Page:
The Legacy of Slavery Is Alive in the South as Black Women Workers Face Horrendous Conditions

Eli Day October 29, 2018

Domestic worker leaders from the National Domestic Workers Alliance's "We Dream in Black" program in Durham and Atlanta are fighting for better standards in the care industry. (Photo courtesy of NDWA)

When Priscil­la Smith found her­self in Brazil this past May, speak­ing at an inter­na­tion­al con­fer­ence of domes­tic work­ers, the dis­tance from her life as a care­giv­er in North Car­oli­na seemed almost too extra­or­di­nary to believe.

It was like a dream. I was extreme­ly ner­vous,” she tells In These Times. But to know that these women are fight­ing for the same caus­es from all around the world [and] to see how pas­sion­ate and strong they are gave me a sense of pride to know that I was cho­sen by an orga­ni­za­tion as pow­er­ful as [the Nation­al Domes­tic Work­ers Alliance (NDWA)] to rep­re­sent them.”

In recent years, Smith had thrown her­self com­plete­ly into this work, fight­ing along­side her fel­low domes­tic work­ers for the treat­ment and ben­e­fits they know they deserve.

A new report, Pay, Pro­fes­sion­al­ism & Respect, put out by the Nation­al Domes­tic Work­ers Alliance We Dream in Black pro­gram and the Insti­tute for Pol­i­cy Stud­ies Black Work­er Ini­tia­tive, shines a spot­light on the untold work­place humil­i­a­tions, abus­es and out­right cru­el­ties inflict­ed on black women in one of the nation’s fastest-grow­ing indus­tries. It’s a sto­ry of mis­treat­ment clos­ing in on all sides: from work­ers tee­ter­ing on the brink of home­less­ness to ram­pant wage theft and work­place injury to unre­strained sex­u­al harass­ment and big­otry in the workplace.

I end­ed up home­less for eight months,” Diane Heller, a care­giv­er who’s bounced between her home­town of Chica­go, IL and Atlanta and Savan­nah, GA, says in the report. I was a live-in and the client was hor­ren­dous. She screamed and yelled a lot and kicked me out on the cold­est day of the year. I had to go to a shel­ter, and it was a liv­ing hell.”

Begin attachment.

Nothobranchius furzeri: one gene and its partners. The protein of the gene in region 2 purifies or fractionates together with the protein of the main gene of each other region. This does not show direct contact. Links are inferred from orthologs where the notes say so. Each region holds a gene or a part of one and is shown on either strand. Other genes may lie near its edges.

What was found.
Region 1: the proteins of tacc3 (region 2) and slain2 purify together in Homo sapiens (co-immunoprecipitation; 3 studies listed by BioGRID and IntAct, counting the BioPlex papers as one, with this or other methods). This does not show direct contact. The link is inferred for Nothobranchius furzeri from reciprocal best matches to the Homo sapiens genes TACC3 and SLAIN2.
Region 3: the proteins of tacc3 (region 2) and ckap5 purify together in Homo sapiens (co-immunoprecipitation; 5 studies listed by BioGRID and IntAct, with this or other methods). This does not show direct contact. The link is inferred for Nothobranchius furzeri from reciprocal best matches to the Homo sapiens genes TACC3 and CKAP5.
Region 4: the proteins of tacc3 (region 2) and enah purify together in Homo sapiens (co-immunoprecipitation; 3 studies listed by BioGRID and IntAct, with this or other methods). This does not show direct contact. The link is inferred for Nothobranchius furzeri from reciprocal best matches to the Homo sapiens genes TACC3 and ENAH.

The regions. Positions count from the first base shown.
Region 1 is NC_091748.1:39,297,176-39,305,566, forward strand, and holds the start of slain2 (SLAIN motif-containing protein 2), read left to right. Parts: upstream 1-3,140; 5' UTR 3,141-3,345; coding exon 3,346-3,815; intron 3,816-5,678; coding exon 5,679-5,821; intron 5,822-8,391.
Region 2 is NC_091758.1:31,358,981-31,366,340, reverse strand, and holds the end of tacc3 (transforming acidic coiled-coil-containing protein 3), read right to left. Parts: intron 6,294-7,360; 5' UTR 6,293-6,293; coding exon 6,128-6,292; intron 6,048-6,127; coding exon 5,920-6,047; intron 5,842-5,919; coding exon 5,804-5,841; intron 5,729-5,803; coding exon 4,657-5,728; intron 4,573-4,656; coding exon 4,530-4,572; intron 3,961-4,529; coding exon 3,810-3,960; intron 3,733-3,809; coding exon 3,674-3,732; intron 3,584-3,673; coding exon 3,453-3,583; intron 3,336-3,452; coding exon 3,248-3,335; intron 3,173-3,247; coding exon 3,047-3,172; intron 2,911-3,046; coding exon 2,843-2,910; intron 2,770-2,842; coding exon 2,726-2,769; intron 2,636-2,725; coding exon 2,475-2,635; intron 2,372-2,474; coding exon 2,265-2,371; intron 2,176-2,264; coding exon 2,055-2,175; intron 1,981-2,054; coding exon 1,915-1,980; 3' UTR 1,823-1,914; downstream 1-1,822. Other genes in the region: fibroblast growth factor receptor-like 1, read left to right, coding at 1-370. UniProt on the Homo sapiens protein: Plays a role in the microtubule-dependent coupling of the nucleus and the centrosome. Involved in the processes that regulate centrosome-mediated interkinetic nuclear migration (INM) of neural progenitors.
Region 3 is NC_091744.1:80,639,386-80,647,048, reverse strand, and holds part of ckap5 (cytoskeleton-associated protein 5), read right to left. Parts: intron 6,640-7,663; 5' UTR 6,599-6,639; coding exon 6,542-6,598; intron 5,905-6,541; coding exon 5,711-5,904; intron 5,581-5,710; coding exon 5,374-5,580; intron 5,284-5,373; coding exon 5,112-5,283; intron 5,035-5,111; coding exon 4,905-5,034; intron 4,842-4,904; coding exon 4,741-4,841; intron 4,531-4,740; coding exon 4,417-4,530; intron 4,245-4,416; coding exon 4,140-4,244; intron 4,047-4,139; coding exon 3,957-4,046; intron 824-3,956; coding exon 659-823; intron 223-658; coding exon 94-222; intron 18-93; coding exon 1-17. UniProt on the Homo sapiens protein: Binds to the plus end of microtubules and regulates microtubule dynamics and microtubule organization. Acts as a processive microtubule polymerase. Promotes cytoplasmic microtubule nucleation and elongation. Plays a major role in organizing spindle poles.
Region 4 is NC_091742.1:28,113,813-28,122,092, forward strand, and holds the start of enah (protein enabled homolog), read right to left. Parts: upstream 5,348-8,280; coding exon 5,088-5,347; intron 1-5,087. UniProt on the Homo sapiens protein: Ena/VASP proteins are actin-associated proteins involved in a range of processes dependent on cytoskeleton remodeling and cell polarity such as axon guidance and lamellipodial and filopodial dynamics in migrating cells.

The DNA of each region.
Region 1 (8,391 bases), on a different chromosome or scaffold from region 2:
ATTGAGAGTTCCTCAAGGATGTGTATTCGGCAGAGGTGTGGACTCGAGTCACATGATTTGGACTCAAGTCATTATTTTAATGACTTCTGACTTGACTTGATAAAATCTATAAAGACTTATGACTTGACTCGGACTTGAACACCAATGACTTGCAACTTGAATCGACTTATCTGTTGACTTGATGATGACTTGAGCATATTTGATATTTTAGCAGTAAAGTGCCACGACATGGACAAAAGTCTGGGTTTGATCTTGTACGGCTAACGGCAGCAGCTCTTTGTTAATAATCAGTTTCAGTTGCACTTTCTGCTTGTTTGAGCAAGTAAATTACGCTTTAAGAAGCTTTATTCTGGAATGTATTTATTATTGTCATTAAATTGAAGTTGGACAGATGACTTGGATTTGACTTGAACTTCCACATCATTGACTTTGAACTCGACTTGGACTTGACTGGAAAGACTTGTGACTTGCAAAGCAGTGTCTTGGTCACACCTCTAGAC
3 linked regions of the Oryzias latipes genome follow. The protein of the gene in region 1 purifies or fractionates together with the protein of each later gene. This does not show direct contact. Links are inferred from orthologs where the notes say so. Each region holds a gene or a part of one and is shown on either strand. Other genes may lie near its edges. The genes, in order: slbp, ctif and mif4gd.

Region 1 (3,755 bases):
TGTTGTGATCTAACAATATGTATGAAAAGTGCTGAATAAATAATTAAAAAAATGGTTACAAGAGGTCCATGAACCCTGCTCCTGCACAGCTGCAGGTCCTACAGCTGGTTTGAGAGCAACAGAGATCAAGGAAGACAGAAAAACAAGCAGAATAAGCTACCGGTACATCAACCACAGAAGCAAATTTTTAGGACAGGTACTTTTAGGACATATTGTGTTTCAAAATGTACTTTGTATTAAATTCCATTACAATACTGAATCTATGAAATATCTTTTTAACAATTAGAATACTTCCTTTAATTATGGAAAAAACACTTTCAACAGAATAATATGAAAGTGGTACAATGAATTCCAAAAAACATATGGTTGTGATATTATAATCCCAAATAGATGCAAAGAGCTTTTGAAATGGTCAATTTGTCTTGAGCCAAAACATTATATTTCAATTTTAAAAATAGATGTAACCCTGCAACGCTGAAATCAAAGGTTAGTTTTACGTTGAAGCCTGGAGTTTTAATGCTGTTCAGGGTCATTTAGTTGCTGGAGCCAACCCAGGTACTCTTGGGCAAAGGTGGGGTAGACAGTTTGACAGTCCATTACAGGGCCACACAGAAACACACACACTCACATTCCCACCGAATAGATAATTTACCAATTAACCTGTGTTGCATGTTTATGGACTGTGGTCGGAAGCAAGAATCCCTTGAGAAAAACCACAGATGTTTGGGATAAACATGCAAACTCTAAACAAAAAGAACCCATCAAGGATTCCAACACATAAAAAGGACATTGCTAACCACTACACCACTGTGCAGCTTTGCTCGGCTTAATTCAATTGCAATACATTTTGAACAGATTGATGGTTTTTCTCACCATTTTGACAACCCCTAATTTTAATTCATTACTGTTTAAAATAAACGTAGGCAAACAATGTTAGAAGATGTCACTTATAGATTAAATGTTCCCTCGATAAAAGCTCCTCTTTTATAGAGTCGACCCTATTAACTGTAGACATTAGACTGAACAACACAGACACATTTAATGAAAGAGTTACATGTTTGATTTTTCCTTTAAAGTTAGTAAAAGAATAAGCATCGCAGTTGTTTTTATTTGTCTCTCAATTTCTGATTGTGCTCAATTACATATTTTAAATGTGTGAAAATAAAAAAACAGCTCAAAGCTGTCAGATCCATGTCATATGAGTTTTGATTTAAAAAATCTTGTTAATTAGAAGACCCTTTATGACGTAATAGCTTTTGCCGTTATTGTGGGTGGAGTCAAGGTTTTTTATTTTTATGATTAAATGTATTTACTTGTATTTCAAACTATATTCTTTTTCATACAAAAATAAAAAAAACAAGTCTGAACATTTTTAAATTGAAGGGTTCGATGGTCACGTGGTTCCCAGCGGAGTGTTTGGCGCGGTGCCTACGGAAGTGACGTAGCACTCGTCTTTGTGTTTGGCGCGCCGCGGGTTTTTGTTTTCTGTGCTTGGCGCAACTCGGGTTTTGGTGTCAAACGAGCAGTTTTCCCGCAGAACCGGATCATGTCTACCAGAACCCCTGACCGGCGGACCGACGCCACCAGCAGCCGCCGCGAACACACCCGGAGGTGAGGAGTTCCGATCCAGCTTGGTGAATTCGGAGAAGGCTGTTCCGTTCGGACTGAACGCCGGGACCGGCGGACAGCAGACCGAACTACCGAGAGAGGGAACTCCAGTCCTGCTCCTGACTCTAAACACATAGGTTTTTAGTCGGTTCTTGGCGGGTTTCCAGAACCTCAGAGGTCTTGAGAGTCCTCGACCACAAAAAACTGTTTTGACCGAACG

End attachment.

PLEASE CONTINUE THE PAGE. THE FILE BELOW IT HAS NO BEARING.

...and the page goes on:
Despite grow­ing demand for care­givers of all stripes — nan­nies, house­keep­ers and home health aides — pover­ty haunts every cor­ner of the indus­try. This is espe­cial­ly true in the South. In North Car­oli­na, for exam­ple, medi­an income for home health aides is $19,680. And in the Atlanta met­ro­pol­i­tan area, maids and house­keep­ers mak­ing the medi­an wage are tak­ing home just $19,380. Both are well below the fed­er­al pover­ty line for a fam­i­ly of four, $25,100.

The indig­ni­ties don’t stop at pover­ty wages. Many care­givers, who spend much of their wak­ing lives car­ing for the nation’s most phys­i­cal­ly vul­ner­a­ble, find it impos­si­ble to secure care them­selves. Luri­ka Wynn of Durham, for exam­ple, has made vet­er­an health­care work her pas­sion. Yet her years work­ing in the field have been finan­cial­ly and phys­i­cal­ly per­ilous. Speak­ing of her work­place injuries and lack of health insur­ance, she says I have torn lig­a­ments, plus I have nerve pain from lift­ing and pulling. … I’m nev­er going to [get work­ers’ comp] for it. When this back is done, I’m out.” 

Wynn is not alone. There are over two mil­lion domes­tic work­ers in the Unit­ed States, but few of them enjoy any ben­e­fits to speak of. As the report notes, only 12.2% of in-home work­ers nation­al­ly receive health insur­ance from their job, com­pared with 50.6% in oth­er pro­fes­sions.” And across the coun­try, less than 2% of domes­tic work­ers receive retire­ment or pen­sions ben­e­fits from their pri­ma­ry employer.”